California cities face fines if they don't meet housing requirements
California cities and counties that don't plan for enough housing to be built within their borders could face big consequences -- up to $600,000 a month -- under a new agreement Gov. Gavin Newsom and state legislators unveiled on June 27.
Jurisdictions that don't meet the state's residential planning requirements could face fines of between $10,000 and $600,000 per month, while those that do would be dubbed "prohousing" and get a leg up in competing for coveted infrastructure funding, according to new bill language released as part of the state's budget. The deal is a big step forward in Newsom's push to hold local governments accountable for building their way out of the housing shortage.
"The high cost of housing is chief among the affordability and quality of life challenges families face," Newsom wrote in a joint press release with Senate President Pro Tem Toni Atkins (D-San Diego) and Assembly Speaker Anthony Rendon (D-Lakewood). "Importantly, we have come to agreement on a package of housing measures, one that creates strong incentives -- both sticks and carrots -- to help spur housing production across this state, all while providing significant levels of funding to fight homelessness."
The deal also provides significant funding to tackle the housing and homelessness crisis, including $275 million to help house the homeless in the state's largest cities, including San Jose, Oakland and San Francisco. And the measure would streamline the creation of supportive housing and navigation centers for the homeless.
State Sen. Scott Wiener, D-San Francisco, applauded the housing plans.
"I support the housing budget trailer bill and thank the Governor and legislative leadership for moving forward a strong and forward-looking piece of legislation," he wrote in an emailed statement. "In addition to significant new funding for affordable housing, this bill puts teeth into existing state laws, to ensure cities and counties actually follow those laws. This improved approach to enforcement is a positive step."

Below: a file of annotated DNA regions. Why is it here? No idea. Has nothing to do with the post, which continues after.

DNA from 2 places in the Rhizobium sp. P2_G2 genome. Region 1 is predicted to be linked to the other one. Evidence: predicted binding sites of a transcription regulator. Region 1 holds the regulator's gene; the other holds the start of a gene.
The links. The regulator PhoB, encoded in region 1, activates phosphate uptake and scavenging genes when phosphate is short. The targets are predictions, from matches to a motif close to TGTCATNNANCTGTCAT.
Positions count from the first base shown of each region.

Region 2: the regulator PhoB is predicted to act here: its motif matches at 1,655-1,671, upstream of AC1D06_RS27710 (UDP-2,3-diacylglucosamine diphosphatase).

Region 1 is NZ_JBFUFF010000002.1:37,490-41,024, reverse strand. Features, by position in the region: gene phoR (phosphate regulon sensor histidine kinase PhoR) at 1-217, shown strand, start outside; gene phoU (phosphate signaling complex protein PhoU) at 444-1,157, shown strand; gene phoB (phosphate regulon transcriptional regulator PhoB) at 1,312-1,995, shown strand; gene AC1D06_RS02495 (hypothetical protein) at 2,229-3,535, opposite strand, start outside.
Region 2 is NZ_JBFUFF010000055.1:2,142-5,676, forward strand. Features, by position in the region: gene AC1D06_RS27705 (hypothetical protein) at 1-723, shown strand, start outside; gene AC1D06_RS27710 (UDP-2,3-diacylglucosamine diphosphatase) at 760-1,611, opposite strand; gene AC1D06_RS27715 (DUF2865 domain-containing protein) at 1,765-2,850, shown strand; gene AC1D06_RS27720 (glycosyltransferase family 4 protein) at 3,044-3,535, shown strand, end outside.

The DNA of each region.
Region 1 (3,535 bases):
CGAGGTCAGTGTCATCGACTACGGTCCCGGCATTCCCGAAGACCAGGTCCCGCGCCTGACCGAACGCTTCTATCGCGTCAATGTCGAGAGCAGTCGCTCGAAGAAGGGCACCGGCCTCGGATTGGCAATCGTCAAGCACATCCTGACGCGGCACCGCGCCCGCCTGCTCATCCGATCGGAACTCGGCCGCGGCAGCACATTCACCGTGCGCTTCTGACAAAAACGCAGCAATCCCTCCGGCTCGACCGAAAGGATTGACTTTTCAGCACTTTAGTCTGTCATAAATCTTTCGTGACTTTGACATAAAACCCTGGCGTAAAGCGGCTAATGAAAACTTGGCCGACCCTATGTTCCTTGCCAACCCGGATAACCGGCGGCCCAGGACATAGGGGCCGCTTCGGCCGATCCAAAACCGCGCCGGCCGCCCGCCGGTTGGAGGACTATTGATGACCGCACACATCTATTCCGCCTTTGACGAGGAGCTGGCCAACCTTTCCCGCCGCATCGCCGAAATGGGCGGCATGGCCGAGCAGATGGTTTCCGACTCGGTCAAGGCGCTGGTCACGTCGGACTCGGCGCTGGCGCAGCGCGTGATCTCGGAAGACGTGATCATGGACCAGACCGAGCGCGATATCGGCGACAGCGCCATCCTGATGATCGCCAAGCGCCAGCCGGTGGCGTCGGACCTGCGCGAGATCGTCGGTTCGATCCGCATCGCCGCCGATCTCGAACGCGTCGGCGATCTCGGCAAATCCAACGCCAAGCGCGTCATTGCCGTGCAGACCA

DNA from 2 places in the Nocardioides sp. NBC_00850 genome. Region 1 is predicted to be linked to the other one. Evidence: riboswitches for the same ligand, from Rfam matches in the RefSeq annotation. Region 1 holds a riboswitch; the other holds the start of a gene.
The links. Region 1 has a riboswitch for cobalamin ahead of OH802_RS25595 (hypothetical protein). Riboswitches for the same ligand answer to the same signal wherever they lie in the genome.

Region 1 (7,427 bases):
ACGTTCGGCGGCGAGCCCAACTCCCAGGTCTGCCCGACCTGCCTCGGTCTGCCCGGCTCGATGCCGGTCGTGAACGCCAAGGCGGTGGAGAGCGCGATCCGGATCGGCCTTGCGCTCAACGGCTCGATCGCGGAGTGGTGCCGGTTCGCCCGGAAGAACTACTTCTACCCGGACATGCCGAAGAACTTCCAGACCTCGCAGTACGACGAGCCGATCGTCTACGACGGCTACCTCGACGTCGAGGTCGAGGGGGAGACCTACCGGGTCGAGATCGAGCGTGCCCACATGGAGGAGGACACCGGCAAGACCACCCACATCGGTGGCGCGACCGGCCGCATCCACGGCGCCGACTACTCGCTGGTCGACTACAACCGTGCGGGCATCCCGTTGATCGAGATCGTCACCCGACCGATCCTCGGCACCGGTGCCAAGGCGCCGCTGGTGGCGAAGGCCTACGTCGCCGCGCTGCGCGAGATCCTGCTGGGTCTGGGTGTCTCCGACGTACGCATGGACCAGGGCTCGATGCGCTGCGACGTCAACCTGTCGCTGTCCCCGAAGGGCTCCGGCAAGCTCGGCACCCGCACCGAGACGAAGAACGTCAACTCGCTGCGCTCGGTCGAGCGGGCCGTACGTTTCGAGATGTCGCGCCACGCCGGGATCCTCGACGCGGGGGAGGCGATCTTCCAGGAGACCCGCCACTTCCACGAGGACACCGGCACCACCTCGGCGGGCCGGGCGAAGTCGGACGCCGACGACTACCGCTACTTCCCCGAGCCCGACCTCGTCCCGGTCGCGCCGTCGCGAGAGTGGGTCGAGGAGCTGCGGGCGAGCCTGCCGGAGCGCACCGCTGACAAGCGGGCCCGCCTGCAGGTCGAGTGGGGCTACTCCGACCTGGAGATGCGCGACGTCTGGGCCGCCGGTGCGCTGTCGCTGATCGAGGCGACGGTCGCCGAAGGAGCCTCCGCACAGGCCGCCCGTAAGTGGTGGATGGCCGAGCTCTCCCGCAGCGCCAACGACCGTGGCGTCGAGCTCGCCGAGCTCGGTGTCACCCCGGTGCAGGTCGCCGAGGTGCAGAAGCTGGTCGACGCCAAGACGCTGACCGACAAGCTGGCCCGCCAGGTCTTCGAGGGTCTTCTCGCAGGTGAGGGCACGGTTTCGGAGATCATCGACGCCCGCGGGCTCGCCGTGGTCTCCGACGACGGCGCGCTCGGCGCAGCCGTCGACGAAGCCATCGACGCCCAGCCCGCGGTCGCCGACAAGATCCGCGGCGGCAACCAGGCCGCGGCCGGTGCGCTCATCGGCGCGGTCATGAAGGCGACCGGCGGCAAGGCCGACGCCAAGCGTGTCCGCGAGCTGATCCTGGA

Under the new enforcement approach, cities wouldn't be required to actually build the housing needed -- but they would be required to plan for it. Every jurisdiction has a state-mandated housing goal -- a target most cities in the state are failing to meet, especially when it comes to affordable housing production. Those failures wouldn't open a city up to a fine. But cities would be fined if they don't submit a plan that allows for enough housing to be built, or if they impose zoning rules that restrict construction to the point where their building goals cannot be met.
Any fines imposed upon a city with an inadequate housing plan would require a court order, and the city would have several chances to correct the problem before having to pay. If a city reaches the maximum fine and still fails to comply, a judge could step in and take over the city's planning and zoning regulation.
As of now, most cities and counties in the Bay Area have their housing plans in order and therefore would be safe from those penalties, thanks to a push over the past decade to become compliant, said Michael Lane, deputy director of SV@Home. The Metropolitan Transportation Commission already rewards compliant cities with transportation and infrastructure dollars, he said.
Newsom had originally proposed docking local governments' transportation funding -- including money from the recently passed "Gas Tax" (Senate Bill 1) -- if they failed to plan for enough housing. But after a backlash from legislators, he changed tactics, opting instead for generic fines and rewards for good behavior.
The provisions announced Thursday would be tacked on to a budget that includes $1 billion in spending to fight homelessness throughout the state, and another $1.75 billion to support increased housing production -- sums housing advocates have cheered as major leaps forward in tackling the state's housing crisis.